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Revealed by Mitochondrial DNA D-loop Sequence Analysis. A.O. Adebambo , V.A. .... Tajima's D (Tajima, 1989) and Fu's Fs (Fu, 1997), were calculated using ...

International Journal of Poultry Science 9 (5): 503-507, 2010 ISSN 1682-8356 © Asian Network for Scientific Information, 2010

Lack of Phylogeographic Structure in Nigerian Village Chickens Revealed by Mitochondrial DNA D-loop Sequence Analysis A.O. Adebambo1, V.A. Mobegi2, J.M. Mwacharo2,4, B.M. Oladejo1, R.A. Adewale1, L.O. Ilori1, B.O. Makanjuola1, O. Afolayan1, G. Bjørnstad2,3, H. Jianlin2 and O. Hanotte2,4 1 Department of Animal Breeding and Genetics, University of Agriculture, Abeokuta, P.M.B. 2240, Abeokuta, Nigeria 2 International Livestock Research Institute (ILRI), P.O. Box 30709, Nairobi 00100, Kenya 3 Norwegian School of Veterinary Science, Department of Basic Sciences and Aquatic Medicine, P.O. Box 8146 Dep., N-0033 Oslo, Norway 4 School of Biology, University Park, University of Nottingham, Nottingham NG7 2RD, United Kingdom Abstract: Genetic diversity studies that utilize phenotypic and genetic information are informative when formulating breeding and conservation plans. The present study utilizes sequences of mitochondrial DNA (mtDNA) D-loop region of 232 village chickens from Southern and Northern Nigeria to determine the origin and diversity of Nigerian local chickens. Thirty-six polymorphic sites which generate 35 haplotypes are identified. Phylogenetic analyses group Nigerian local chickens to a single clade and 97.8% of the total maternal variation occurs within populations. Reference sequences representing the major chicken mtDNA lineages from Asia indicate the Indian subcontinent to be the likely main center of origin of Nigerian village chicken. Lack of phylogeographic structure among Nigerian village chickens suggest extensive genetic intermixing within the country. Key words: mtDNA, D-loop, genetic relationship, indigenous village chicken, Nigeria samples from the Northwest region (NW), 46 from the Northeast region (NE), 96 from the Southwest region (SW) and 32 from the Southeast region (SE). Five hundred and ninety two base pairs of the mtDNA D-loop region were amplified (Mobegi et al., 2005) using L16750 (5'-AGGACTACGGCTTGAAAAGC-3', accession number NC_001323, Desjardins and Morais 1990) as the forward primer and H547 (5'ATGTGCCTGACCGAGGAACCAG-3', accession number AB098668, Komiyama et al., 2003) as the reverse primer. Direct sequencing of PCR products was done with the BigDye® Terminator Cycle Sequencing Kit version 3.1 (Applied Biosystems, USA) using two internal primers CR-for (5'-TCTATATTCCACATTTCTC-3') and CR-rev (5'-GCGAGCATAACCAAATGG-3'). PCR products were sequenced on ABI 3730 XL capillary sequencer (Applied Biosystems, USA). A 397 bp long fragment, including the HV1 region was subsequently used for analysis. Following 1000 bootstrap replicates, a Neighbour-Joining (NJ) tree was generated using MEGA 3.0 software (Kumar et al., 2004). Two D-loop sequences of wild junglefowl; Gallus gallus gallus and G. g. bankiva (GenBank accession numbers AB007720 and AB007718, respectively), were included as out-groups. Seven reference sequences that correspond to the different major clades found in Asian domestic chickens and spanning the geographic range of wild red jungle fowls (Bjørnstad et al., in preparation) were also included in the analysis. The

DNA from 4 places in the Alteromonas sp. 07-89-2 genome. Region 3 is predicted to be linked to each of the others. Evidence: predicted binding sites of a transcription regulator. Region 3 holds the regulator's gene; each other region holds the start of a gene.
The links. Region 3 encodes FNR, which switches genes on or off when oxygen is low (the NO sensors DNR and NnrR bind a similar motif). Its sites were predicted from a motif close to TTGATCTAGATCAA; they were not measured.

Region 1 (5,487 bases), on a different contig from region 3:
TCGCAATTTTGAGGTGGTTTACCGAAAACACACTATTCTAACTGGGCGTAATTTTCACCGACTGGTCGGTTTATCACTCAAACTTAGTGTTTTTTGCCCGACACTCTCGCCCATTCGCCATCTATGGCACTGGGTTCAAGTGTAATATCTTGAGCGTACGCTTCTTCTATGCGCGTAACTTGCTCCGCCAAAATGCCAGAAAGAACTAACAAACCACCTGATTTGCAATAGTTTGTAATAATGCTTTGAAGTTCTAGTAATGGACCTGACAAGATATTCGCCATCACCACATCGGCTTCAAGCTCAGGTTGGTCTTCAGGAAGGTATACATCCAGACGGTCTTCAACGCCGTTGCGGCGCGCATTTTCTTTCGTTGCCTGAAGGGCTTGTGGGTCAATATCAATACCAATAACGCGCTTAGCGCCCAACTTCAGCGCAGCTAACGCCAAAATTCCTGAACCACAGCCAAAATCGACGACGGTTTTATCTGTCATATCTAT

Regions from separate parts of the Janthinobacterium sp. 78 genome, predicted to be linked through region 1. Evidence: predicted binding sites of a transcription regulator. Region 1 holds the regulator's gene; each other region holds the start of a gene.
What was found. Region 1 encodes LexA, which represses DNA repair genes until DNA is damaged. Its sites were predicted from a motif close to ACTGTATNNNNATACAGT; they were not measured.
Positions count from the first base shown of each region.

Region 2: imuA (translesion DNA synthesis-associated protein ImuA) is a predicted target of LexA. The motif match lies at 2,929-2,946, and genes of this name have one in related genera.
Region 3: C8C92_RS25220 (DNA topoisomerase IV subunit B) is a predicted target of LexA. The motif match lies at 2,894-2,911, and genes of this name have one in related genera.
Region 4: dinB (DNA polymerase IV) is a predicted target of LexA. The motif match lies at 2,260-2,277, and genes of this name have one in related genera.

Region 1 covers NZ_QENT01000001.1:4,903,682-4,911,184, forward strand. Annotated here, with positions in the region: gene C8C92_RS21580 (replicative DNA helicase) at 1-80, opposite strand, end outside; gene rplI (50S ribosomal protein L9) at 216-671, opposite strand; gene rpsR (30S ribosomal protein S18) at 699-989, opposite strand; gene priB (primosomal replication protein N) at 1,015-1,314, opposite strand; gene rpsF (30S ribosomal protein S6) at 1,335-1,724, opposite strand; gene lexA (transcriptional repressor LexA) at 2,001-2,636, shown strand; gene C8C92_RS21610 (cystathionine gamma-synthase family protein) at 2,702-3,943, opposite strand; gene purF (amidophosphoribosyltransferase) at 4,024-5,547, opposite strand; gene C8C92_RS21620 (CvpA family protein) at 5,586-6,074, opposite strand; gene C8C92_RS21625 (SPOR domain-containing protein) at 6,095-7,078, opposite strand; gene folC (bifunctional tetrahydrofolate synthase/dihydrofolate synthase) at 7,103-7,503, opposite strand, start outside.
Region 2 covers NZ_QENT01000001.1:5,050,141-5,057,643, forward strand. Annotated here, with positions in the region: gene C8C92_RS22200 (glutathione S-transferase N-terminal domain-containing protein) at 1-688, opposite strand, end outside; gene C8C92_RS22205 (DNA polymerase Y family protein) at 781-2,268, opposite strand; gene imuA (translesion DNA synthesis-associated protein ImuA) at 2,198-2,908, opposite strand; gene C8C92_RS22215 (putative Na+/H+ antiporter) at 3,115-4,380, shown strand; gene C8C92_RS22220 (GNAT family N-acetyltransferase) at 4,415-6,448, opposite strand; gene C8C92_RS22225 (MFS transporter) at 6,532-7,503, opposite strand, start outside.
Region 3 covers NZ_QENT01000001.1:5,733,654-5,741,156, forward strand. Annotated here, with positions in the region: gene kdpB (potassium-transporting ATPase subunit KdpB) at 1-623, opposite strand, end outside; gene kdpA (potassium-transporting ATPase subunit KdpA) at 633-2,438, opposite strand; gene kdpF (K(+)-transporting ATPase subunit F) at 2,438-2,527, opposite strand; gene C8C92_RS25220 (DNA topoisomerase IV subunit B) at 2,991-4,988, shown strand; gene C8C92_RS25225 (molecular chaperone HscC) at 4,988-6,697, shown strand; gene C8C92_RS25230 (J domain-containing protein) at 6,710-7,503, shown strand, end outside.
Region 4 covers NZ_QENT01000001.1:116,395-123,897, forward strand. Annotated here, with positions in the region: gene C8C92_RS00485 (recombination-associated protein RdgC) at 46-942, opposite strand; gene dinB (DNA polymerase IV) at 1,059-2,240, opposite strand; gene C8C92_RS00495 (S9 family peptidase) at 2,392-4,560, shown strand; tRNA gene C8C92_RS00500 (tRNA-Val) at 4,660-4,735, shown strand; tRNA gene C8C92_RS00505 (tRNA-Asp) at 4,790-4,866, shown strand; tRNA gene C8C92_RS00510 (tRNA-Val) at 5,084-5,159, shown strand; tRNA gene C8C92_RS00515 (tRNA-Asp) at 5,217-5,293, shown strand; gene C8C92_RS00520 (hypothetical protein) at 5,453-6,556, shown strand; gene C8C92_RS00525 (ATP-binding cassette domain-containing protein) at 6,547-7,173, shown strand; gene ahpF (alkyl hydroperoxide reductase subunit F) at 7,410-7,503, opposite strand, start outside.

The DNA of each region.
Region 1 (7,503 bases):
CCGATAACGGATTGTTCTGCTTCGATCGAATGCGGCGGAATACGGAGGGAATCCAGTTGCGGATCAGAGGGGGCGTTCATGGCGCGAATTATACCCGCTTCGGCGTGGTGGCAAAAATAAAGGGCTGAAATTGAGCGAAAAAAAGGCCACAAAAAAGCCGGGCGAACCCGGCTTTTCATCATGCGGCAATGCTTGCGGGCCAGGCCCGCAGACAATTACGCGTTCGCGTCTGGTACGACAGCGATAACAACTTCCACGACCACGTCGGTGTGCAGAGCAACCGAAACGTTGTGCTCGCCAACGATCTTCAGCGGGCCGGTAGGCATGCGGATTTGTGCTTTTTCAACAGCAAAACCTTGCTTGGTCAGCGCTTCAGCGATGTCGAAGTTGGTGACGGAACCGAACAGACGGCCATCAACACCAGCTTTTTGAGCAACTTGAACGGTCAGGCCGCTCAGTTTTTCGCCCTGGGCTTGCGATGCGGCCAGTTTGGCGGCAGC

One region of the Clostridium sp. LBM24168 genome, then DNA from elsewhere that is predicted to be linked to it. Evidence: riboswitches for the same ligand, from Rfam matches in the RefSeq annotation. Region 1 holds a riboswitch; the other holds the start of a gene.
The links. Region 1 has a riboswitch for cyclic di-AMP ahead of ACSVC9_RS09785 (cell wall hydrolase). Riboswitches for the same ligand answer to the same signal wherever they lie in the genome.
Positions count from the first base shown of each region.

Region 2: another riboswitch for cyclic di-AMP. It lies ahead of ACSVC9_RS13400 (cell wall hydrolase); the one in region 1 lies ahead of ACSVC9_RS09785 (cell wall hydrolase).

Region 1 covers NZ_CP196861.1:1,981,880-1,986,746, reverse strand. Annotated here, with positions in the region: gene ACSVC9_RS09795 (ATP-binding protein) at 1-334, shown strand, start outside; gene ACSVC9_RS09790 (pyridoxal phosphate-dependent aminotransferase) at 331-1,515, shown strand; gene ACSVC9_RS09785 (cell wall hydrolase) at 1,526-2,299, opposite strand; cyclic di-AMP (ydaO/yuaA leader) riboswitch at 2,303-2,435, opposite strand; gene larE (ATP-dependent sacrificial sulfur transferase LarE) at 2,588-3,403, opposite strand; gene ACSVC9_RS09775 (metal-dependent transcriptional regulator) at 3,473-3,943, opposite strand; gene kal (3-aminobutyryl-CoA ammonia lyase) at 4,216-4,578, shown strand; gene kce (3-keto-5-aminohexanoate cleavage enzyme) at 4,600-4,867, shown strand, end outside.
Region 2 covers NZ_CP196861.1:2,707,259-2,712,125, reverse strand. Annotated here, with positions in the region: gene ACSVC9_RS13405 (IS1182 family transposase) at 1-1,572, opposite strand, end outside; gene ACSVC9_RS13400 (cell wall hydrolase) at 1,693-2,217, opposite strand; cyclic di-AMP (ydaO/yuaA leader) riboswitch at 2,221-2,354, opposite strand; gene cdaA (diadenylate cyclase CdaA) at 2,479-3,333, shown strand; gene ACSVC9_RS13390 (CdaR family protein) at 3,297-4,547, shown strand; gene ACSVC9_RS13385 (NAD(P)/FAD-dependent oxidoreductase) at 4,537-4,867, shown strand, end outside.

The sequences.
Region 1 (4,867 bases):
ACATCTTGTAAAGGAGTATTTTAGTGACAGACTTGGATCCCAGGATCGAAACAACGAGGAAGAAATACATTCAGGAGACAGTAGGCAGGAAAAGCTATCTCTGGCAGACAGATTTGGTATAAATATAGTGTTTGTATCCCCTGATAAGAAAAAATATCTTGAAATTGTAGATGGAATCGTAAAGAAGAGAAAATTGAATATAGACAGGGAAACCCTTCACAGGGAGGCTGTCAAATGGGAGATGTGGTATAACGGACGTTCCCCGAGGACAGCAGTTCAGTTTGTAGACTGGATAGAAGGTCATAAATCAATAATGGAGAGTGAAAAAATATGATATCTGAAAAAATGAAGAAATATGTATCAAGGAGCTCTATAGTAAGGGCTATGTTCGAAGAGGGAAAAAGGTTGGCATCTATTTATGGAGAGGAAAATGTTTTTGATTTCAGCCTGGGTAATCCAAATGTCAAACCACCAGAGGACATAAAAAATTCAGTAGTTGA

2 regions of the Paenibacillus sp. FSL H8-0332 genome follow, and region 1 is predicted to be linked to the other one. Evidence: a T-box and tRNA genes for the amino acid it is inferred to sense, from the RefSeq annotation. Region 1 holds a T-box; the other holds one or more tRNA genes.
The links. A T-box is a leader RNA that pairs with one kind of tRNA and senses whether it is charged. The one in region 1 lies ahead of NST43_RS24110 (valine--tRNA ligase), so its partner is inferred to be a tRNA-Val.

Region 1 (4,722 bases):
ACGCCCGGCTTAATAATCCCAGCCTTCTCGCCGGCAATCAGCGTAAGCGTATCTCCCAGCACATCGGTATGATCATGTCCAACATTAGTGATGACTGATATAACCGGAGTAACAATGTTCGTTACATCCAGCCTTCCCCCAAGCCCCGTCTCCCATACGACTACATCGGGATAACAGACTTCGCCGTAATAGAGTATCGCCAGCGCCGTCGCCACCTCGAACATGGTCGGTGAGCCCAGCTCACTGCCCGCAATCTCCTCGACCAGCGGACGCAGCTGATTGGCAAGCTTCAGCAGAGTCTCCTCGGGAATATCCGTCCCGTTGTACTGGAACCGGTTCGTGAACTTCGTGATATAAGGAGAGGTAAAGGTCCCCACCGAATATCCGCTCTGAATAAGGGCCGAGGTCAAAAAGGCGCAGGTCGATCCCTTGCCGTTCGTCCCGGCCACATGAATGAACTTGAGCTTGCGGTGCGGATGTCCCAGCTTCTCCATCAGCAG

INTRODUCTION Genetic evidence confirms that chickens are derived from multiple maternal origins in Asia (Liu et al., 2006). Chickens are the most widely distributed of all livestock species in Nigeria with a population of 166 million birds (FAOSTAT, 2007). Chicken play very significant sociocultural and economic roles in most African societies. Quantifying the structure of genetic diversity in different African chicken populations is of significance in optimizing conservation and utilization strategies. The description of Nigerian local chickens is based on phenotypic traits (Nwosu et al., 1985; Adebambo et al., 1999). Such information if complemented with findings obtained using molecular markers could be useful in formulating long term inference/plans for genetic improvement programs. The D-loop region of mitochondrial DNA (mtDNA) has been widely used to assess the diversity and phylogeographic structure of various chicken populations (Niu et al., 2002; Mobegi et al., 2006; Muchadeyi et al., 2008; Razafindraibe et al., 2008). So far, however, no such data has been reported on Nigerian local chicken. In the present study, the hypervariable segment 1 (HV1) region of the D-loop was sequenced to investigate the phylogeographic structure, diversity and origin of Nigerian local chicken.